ColoradoBiz: With TABOR (the Taxpayer's Bill of Rights), state government is restricted on how it can spend. We have state and municipal government in trouble, they can't pay for services; they're furloughing people. How would you fix that?
Maes: They're struggling, and it's because of the overall economic situation of our state. But here's the thing no one talks about, and it mystifies me. Why is no one talking about shrinking government at the state level? If we cut the size of government, tax dollars go back in the taxpayers' pockets, and that stimulates the economy, and that's one piece that creates jobs.
ColoradoBiz: At 8 percent, Colorado's unemployment rate is a couple of percentage points lower than the nation, but we still have hundreds of thousands of people out of work. What do we need to do to turn that around?
Maes: I think our economy equals energy in this state first and foremost. We must reach back out to the energy industry through a softer regulatory environment to bring them back, bring the jobs back from North Dakota, Wyoming, Utah and now Pennsylvania. For example, you bring a natural-gas job to the Western Slope, Grand Junction Pipe & Supply then becomes busy again.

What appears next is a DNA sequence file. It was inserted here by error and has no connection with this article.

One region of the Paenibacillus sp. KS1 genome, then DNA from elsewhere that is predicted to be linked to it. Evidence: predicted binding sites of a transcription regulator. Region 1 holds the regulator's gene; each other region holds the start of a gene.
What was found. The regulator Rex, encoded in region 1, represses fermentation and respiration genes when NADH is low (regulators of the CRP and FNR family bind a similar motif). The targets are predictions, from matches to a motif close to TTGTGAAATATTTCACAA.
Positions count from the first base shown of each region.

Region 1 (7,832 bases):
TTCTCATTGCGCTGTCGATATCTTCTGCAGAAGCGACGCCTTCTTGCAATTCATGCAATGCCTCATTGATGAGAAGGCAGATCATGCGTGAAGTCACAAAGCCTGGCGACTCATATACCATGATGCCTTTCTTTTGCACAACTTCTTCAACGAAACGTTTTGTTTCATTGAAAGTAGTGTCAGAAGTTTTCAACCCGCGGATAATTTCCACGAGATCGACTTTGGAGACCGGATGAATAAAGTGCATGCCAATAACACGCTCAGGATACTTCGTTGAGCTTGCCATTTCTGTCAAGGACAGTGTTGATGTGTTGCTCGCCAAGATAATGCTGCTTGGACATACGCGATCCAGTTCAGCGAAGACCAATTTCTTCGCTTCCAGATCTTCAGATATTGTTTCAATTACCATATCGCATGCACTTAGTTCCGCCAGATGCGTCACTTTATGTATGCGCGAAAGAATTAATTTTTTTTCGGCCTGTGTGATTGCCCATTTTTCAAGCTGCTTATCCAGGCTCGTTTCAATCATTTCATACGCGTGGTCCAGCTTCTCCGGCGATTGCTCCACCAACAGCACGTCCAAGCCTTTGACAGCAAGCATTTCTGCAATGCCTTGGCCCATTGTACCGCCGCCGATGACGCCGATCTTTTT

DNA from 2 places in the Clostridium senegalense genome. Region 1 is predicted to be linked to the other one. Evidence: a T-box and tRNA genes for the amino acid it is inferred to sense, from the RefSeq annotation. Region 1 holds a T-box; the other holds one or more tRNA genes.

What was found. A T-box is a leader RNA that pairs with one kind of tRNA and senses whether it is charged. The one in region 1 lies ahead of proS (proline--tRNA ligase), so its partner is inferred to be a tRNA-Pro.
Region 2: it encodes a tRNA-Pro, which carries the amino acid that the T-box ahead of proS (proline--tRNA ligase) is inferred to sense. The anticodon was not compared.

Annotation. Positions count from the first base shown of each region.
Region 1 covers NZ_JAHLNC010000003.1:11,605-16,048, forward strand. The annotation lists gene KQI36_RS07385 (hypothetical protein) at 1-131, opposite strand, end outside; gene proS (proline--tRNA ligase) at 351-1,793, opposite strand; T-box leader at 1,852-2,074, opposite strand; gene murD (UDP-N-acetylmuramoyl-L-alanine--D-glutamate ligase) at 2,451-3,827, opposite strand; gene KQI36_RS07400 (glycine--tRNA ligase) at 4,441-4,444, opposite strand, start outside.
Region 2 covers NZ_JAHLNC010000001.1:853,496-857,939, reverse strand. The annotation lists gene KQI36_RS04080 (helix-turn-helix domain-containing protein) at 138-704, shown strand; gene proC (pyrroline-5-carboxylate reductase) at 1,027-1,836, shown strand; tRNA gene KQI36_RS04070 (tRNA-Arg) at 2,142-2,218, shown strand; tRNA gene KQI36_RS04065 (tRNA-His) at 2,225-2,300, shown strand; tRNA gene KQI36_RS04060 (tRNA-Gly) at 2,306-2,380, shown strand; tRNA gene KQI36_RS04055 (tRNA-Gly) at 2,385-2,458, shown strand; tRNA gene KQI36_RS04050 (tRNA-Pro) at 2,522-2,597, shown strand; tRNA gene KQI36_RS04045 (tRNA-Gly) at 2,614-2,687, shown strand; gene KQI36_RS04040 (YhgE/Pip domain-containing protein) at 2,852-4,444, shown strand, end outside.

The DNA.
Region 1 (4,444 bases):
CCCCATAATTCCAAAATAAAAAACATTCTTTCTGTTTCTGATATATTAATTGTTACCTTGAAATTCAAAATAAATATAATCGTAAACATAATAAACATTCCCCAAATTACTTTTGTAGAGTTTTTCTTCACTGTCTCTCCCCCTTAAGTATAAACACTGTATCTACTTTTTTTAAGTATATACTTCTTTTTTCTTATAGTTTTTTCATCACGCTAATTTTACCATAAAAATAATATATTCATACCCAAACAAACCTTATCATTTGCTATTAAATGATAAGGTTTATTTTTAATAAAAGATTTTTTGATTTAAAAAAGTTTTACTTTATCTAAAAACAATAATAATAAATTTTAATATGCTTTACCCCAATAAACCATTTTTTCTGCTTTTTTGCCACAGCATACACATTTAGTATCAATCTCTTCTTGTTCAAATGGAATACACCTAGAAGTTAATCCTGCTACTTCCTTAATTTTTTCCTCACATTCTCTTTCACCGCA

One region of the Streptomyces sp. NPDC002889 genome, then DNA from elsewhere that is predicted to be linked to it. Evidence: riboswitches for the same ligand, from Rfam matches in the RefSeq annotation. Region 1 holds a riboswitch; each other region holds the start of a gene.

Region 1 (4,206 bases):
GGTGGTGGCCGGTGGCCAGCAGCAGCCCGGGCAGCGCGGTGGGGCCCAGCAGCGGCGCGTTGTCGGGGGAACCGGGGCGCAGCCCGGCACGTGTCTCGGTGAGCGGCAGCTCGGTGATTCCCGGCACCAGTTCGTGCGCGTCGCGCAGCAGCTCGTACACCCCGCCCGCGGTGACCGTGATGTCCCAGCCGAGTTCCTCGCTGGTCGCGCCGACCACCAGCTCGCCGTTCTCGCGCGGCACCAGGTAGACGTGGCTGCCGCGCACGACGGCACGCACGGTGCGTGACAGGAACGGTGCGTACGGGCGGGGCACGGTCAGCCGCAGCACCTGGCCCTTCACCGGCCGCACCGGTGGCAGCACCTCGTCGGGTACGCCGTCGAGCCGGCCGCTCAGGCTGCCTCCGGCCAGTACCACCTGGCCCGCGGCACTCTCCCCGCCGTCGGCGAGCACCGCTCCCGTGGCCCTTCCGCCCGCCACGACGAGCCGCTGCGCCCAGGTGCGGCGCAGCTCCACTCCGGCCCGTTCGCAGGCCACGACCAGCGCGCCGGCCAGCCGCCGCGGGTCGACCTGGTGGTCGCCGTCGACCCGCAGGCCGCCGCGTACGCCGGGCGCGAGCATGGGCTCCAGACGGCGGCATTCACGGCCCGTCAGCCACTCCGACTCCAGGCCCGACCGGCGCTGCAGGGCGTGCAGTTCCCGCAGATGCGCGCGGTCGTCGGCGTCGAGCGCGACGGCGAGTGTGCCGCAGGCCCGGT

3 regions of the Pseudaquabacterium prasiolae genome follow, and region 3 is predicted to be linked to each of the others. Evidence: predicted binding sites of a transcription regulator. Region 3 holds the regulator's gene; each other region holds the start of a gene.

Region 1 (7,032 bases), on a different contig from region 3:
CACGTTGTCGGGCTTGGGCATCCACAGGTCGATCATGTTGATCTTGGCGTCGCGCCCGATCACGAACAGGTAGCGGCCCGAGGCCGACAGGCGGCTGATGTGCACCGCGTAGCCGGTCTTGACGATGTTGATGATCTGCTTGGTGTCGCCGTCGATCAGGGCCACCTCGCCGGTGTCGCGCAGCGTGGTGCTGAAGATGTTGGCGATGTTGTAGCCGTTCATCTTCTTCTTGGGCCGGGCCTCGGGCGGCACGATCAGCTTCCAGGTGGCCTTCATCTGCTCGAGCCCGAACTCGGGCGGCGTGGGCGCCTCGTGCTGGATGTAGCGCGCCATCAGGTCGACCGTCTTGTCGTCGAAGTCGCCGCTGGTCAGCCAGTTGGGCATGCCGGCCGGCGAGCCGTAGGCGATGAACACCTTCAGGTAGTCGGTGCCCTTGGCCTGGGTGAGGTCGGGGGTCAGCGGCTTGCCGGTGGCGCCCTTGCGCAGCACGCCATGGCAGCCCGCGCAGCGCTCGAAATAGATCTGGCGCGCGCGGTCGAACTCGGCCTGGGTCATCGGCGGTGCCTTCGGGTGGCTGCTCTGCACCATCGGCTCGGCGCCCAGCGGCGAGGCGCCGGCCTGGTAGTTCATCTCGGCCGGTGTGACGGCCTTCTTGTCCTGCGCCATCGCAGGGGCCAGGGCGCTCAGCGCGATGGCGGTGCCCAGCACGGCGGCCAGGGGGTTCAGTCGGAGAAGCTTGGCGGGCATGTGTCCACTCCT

ColoradoBiz: Colorado suffers from a low graduation rate. We import our college graduates from elsewhere because we're not sending enough of our own students to college. How do we fix that and deal with the financial constraints we have?
Maes: We wouldn't have financial constraints if someone was managing the state better and had more top-end revenue coming in, had the courage to cut the size of government to reduce costs, keep strong energy revenue coming in and other small-business revenue coming in. We wouldn't be having these talks about cutting K through 12.
ColoradoBiz: Arizona has brought immigration reform back to the forefront. Scott McInnis has said he would favor passing similar legislation in Colorado. What would you do?
Maes: No. 1: We implement E-Verify at all employers. It's free so it's not burdensome regulation. We cut off the job demand. If illegals realize they cannot find a job very easily, they won't come to our state. No. 2: We strengthen enforcement on Senate Bill 90, which came out four years ago. It's kind of Arizona-light in my book. Then we enforce verifiable identification, another law that's been on the books for four years. These last two laws have been around for four years, but Gov. Ritter and Mayor Hickenlooper have no intention of strictly enforcing them. I will.